Difference between revisions of "Portal:Featured Article Of The Week"

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|Title= South Carolina State Hospital
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|Title= Hawaii State Hospital
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|Body= rom the establishment of the South Carolina State Hospital over 175 years ago, to the beginning of community mental health services in the 1920's, to the evolution of a complex mental health care delivery system, South Carolina has achieved an impressive record in its efforts to meet the needs of its mentally ill citizens.
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|Body= On January 6, 1930 the Oahu Asylum closed and the U.S. Army moved the 549 patients to the new Territorial Hospital in Kaneohe. Even at its opening in 1930, the newly named Territorial Hospital was over-crowded, Overburdened facilities have been the situation ever since. It was not yet been possible for the Legislature to provide sufficient appropriations so that adequate buildings and staff could be maintained by the hospital, in spite of great advances in the hospital program itself. In 1939, the control of the Territorial Hospital was changed from the Board of Health, where it had been since its opening, to the newly formed Department of Institutions.
  
As far back as 1694 the Lord Proprietors of the Carolinas decreed that the indigent mentally ill should be cared for locally at public expense. In 1751 the colonial government similarly recognized the mental health needs of slaves. In 1762 the Fellowship Society of Charleston established an infirmary for the mentally ill. But it was not until the 1800s that the mental health movement received legislative attention at the state level.
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World War II prevented further growth in the psychiatric field for a few years, but almost immediately after the war, starting in about 1946, a rapid surge of growth of our psychiatric facilities was noted. The private practice of psychiatry as a specialty received more interest, and additional offices opened one by one. The Territorial Hospital in Kaneohe was able to further modernize and develop its treatment program. The year 1948 marked the organization of the Neuro-Psychiatric Society of Hawaii.
  
According to legend, when Colonel Samuel Farrow, a member of the House of Representatives from Spartanburg County, traveled to Columbia to attend sessions of the legislature, he noticed a woman who was mentally distressed and apparently without adequate care. Her poor condition made an impact on him and spurred him on to engage the support of Major William Crafts, a brilliant orator and a member of the Senate from Charleston County.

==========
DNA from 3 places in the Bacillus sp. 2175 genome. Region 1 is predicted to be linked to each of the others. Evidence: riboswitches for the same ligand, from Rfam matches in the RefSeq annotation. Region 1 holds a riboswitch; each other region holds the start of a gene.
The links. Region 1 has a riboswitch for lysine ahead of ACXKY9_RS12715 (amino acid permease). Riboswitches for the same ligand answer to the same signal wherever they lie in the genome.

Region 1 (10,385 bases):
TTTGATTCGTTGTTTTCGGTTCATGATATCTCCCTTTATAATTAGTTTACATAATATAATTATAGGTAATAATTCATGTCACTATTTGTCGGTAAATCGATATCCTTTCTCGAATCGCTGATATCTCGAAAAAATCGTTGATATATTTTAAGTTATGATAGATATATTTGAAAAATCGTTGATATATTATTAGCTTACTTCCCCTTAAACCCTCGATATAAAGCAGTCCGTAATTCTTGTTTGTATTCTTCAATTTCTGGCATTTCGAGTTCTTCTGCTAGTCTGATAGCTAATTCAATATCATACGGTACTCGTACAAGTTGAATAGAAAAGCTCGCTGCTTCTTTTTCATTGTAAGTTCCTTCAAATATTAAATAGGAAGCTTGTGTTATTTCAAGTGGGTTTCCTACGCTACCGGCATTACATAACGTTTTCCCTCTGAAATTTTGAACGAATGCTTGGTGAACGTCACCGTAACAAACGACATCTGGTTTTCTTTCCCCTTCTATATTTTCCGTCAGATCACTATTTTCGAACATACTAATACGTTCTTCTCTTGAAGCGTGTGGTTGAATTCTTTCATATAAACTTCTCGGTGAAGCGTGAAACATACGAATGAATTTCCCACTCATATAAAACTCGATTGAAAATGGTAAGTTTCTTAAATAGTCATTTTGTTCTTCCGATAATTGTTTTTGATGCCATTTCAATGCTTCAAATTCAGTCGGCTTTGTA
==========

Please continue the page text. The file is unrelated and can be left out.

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In 1972 there were only 200 patients actually in residence at the State Hospital (even though the rate of first admissions has continued to climb as the population of the State soars over 750,000). Some of the older original buildings are now used by the Windward Community School. [[Hawaii State Hospital|Click here for more...]]
 
 
The two men worked zealously to sensitize their fellow lawmakers to the needs of the mentally ill, and on December 20, 1821, the South Carolina State Legislature passed a statute-at-large approving $30,000 to build the S.C. Lunatic Asylum and school for the deaf and dumb. This legislation made South Carolina the second state in the nation (after Virginia) to provide funds for the care and treatment of people with mental illnesses. [[South Carolina State Hospital|Click here for more...]]
 
 
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Latest revision as of 04:58, 16 February 2020

Featured Article Of The Week

Hawaii State Hospital


HawaiiSH2.jpg

On January 6, 1930 the Oahu Asylum closed and the U.S. Army moved the 549 patients to the new Territorial Hospital in Kaneohe. Even at its opening in 1930, the newly named Territorial Hospital was over-crowded, Overburdened facilities have been the situation ever since. It was not yet been possible for the Legislature to provide sufficient appropriations so that adequate buildings and staff could be maintained by the hospital, in spite of great advances in the hospital program itself. In 1939, the control of the Territorial Hospital was changed from the Board of Health, where it had been since its opening, to the newly formed Department of Institutions.

World War II prevented further growth in the psychiatric field for a few years, but almost immediately after the war, starting in about 1946, a rapid surge of growth of our psychiatric facilities was noted. The private practice of psychiatry as a specialty received more interest, and additional offices opened one by one. The Territorial Hospital in Kaneohe was able to further modernize and develop its treatment program. The year 1948 marked the organization of the Neuro-Psychiatric Society of Hawaii.

In 1972 there were only 200 patients actually in residence at the State Hospital (even though the rate of first admissions has continued to climb as the population of the State soars over 750,000). Some of the older original buildings are now used by the Windward Community School. Click here for more...